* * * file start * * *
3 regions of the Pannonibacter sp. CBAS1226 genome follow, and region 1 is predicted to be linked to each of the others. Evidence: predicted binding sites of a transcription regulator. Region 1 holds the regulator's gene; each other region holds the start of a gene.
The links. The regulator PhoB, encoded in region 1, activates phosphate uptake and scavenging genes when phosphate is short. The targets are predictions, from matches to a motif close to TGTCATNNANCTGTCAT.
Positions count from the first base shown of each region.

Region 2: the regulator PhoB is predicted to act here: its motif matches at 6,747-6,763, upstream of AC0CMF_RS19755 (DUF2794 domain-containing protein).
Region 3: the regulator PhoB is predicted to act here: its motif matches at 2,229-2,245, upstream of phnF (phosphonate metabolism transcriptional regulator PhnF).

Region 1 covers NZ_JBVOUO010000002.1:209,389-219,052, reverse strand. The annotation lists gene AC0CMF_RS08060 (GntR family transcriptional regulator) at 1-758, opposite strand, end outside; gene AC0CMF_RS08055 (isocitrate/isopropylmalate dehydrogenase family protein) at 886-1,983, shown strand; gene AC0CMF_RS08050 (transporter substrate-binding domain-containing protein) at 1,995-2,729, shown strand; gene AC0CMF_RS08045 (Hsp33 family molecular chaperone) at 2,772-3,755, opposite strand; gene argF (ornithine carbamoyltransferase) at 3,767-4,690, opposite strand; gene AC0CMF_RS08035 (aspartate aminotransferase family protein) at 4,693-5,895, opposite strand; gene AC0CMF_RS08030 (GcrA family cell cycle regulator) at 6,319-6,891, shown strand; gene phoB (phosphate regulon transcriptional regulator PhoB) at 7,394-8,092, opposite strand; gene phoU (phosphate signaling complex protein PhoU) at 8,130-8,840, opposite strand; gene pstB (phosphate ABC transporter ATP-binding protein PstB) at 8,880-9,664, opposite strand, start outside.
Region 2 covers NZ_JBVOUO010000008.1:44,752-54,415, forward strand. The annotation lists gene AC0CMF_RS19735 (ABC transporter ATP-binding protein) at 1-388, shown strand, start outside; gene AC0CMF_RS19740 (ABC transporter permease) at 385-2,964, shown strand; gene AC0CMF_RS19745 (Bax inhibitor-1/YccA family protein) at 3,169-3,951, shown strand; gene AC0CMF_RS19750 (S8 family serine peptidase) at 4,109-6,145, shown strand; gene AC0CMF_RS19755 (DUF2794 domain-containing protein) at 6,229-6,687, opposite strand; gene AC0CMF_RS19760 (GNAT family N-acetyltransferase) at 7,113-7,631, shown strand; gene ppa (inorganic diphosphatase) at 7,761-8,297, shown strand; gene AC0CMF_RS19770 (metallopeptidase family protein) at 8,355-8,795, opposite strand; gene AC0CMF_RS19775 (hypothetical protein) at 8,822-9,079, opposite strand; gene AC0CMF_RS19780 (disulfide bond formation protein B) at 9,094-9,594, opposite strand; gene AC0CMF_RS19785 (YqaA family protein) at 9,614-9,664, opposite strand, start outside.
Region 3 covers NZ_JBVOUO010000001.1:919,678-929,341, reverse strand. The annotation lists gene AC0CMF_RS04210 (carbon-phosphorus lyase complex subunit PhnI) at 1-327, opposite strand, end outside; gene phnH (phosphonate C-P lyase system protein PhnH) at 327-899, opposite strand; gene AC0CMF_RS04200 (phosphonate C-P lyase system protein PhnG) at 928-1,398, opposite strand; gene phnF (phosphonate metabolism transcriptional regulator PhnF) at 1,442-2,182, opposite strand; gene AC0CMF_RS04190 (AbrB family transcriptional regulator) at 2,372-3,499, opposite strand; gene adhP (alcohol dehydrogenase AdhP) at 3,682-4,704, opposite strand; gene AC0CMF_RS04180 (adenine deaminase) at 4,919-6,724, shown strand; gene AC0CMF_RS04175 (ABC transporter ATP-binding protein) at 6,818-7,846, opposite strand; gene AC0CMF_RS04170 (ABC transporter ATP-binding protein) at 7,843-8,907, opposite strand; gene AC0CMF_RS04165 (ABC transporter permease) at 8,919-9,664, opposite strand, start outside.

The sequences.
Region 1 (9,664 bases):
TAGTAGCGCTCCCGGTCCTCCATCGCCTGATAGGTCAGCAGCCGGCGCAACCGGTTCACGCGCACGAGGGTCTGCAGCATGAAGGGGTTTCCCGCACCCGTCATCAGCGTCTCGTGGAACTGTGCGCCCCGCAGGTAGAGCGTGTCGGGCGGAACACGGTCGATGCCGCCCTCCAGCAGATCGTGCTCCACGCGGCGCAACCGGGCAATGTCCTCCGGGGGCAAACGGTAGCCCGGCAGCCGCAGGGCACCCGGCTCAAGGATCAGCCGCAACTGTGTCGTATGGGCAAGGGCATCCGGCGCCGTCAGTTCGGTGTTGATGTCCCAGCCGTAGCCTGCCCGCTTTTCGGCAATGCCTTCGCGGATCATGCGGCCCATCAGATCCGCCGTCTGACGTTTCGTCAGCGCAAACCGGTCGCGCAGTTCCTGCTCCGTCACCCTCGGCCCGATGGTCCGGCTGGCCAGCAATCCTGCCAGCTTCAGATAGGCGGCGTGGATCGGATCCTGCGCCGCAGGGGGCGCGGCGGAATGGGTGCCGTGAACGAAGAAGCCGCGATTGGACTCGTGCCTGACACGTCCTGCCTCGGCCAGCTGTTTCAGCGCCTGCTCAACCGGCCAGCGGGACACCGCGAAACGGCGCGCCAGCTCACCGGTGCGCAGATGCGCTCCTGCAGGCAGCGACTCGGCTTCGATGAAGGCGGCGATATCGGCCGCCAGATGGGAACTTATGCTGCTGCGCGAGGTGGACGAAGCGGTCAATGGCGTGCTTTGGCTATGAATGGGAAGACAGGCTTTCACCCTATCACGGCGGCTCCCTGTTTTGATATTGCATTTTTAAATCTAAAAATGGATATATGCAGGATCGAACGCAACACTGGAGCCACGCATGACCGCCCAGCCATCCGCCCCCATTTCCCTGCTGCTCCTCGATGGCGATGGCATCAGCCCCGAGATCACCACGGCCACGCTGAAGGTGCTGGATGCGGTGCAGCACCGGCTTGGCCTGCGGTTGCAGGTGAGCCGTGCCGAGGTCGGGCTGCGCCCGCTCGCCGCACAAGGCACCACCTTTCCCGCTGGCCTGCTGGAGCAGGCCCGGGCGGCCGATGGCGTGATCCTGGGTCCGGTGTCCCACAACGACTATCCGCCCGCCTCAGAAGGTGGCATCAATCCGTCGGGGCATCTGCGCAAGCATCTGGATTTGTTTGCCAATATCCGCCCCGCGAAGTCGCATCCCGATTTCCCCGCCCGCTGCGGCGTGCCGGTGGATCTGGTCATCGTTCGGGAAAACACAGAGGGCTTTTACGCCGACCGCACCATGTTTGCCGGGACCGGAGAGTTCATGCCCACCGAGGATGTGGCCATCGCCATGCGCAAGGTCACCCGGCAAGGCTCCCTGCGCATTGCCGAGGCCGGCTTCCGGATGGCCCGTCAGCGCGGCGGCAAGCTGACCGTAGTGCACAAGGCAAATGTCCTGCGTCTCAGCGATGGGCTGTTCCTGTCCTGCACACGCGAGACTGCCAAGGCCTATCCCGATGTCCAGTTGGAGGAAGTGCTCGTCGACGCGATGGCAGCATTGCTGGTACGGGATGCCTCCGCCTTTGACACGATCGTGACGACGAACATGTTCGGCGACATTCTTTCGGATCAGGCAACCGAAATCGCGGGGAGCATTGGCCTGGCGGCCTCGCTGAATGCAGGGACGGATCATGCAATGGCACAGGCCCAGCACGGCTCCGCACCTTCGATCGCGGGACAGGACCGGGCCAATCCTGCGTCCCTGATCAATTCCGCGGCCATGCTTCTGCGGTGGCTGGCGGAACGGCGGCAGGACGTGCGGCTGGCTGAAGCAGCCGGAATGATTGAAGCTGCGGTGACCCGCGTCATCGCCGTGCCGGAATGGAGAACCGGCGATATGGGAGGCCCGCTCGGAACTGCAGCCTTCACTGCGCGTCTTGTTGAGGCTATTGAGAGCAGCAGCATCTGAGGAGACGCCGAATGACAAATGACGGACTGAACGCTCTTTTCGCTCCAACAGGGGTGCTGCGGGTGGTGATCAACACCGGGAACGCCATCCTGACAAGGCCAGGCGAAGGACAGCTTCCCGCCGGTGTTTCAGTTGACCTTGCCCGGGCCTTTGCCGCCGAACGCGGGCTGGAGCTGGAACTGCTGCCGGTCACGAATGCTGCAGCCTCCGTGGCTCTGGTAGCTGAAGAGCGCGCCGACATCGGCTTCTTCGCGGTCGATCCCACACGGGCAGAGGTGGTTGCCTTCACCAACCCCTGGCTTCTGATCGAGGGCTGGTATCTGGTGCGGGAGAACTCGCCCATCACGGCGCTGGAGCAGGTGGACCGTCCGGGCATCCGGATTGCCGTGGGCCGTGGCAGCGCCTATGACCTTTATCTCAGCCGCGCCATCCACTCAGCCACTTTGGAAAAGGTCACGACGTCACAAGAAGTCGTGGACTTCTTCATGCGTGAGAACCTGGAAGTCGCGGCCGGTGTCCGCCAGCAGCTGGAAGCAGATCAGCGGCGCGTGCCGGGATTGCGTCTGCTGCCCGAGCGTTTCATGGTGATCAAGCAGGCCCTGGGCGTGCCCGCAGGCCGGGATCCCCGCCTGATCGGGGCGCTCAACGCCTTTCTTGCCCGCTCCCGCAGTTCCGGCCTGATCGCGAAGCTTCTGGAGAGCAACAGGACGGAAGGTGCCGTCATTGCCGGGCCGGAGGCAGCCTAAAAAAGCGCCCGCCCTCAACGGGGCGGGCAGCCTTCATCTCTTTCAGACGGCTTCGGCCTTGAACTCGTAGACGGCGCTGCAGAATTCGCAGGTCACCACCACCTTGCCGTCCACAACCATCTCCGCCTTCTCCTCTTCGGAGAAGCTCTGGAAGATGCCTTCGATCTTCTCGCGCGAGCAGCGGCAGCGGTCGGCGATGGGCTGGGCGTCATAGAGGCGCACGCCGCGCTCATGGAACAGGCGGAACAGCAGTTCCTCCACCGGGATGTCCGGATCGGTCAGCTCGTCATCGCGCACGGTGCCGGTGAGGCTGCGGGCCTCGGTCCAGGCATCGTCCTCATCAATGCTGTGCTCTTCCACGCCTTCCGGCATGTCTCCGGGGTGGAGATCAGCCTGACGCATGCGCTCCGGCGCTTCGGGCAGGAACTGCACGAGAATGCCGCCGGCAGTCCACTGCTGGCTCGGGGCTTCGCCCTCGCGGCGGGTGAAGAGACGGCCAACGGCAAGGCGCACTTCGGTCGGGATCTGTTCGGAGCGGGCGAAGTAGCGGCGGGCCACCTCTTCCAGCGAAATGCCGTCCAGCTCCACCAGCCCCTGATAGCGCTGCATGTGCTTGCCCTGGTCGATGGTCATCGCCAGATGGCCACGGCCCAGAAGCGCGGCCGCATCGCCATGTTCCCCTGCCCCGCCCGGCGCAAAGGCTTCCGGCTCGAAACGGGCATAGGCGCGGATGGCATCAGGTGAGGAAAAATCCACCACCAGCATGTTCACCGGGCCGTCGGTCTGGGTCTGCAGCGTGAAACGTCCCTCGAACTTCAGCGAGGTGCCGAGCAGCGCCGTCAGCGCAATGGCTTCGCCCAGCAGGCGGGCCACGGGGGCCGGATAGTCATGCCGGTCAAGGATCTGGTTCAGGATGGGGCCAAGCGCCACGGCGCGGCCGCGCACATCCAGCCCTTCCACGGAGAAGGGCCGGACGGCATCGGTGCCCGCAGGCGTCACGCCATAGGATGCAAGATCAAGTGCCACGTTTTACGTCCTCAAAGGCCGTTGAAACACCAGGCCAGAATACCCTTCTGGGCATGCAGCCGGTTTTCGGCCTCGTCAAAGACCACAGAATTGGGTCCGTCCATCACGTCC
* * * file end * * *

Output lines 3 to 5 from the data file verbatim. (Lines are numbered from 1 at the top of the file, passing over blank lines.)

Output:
Positions count from the first base shown of each region.

Region 2: the regulator PhoB is predicted to act here: its motif matches at 6,747-6,763, upstream of AC0CMF_RS19755 (DUF2794 domain-containing protein).
Region 3: the regulator PhoB is predicted to act here: its motif matches at 2,229-2,245, upstream of phnF (phosphonate metabolism transcriptional regulator PhnF).